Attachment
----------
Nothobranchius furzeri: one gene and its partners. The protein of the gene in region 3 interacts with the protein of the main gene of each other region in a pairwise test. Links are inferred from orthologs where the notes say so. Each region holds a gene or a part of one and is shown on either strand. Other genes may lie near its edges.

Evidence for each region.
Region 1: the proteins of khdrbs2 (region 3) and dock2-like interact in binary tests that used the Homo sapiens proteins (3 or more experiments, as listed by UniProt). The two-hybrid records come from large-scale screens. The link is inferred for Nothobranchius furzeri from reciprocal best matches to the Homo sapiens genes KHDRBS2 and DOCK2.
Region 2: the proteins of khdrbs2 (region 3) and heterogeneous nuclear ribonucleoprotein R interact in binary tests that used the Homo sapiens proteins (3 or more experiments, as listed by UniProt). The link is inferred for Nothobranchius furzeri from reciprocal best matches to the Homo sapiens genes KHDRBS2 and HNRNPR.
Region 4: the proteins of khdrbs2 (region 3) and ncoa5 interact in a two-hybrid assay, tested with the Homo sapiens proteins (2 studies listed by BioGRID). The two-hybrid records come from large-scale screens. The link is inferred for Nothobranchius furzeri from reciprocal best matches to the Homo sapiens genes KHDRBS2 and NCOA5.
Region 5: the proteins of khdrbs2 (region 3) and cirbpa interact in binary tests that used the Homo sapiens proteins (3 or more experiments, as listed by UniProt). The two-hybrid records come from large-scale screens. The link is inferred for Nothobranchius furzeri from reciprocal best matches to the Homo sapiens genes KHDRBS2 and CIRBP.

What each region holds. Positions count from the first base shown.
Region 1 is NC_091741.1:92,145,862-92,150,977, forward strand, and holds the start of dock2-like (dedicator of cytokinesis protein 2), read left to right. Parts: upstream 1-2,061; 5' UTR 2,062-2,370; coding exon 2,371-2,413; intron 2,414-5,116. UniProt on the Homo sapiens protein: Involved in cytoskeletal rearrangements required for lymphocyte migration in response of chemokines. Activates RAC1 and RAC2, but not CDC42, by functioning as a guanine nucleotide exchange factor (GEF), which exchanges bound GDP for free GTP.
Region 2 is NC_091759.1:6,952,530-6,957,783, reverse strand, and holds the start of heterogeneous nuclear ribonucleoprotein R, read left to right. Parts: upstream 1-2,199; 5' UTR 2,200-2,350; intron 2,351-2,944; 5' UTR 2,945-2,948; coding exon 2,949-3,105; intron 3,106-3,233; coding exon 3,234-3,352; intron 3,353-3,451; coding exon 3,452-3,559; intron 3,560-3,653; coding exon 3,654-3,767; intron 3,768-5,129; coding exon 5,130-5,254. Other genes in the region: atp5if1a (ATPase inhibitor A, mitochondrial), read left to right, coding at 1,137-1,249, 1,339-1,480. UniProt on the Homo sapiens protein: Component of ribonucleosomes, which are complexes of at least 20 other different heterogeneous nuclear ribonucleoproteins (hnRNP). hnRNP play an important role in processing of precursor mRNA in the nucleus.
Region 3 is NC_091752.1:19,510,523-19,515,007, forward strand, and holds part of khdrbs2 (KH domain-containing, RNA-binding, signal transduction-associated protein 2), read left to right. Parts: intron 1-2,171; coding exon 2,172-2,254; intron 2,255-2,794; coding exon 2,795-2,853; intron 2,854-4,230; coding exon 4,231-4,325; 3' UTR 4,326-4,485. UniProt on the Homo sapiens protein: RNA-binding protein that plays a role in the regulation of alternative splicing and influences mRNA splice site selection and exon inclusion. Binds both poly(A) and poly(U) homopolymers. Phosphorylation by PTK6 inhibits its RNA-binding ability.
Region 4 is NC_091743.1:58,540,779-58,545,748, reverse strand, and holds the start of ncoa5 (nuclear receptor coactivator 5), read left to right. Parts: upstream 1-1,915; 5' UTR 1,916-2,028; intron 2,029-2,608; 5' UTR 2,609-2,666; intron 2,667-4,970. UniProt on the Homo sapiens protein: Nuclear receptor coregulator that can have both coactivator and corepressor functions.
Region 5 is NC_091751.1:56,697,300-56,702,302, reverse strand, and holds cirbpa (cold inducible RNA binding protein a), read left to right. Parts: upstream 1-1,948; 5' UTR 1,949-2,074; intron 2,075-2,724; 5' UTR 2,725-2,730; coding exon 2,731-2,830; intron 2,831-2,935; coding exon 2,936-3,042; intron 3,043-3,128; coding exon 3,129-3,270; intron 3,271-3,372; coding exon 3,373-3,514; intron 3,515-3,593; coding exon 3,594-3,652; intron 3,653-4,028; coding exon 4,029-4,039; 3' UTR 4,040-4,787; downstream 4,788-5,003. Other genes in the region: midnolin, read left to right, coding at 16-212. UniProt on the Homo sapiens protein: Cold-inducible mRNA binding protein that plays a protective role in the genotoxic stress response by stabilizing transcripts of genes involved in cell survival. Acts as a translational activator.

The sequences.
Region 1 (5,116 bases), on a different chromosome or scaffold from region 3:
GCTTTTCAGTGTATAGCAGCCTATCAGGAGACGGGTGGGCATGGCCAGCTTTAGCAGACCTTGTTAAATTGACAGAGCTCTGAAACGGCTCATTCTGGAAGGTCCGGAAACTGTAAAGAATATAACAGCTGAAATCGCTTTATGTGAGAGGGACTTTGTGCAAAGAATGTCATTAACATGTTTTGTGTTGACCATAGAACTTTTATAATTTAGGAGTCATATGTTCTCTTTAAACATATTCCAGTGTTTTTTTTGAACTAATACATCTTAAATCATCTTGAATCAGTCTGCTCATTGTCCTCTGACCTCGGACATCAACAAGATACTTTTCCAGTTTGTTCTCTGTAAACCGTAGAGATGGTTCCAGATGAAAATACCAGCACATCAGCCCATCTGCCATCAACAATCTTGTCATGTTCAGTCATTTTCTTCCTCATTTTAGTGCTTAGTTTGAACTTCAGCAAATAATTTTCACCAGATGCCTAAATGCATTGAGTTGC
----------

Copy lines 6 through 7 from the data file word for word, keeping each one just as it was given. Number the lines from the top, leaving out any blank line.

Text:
Region 5: the proteins of khdrbs2 (region 3) and cirbpa interact in binary tests that used the Homo sapiens proteins (3 or more experiments, as listed by UniProt). The two-hybrid records come from large-scale screens. The link is inferred for Nothobranchius furzeri from reciprocal best matches to the Homo sapiens genes KHDRBS2 and CIRBP.

What each region holds. Positions count from the first base shown.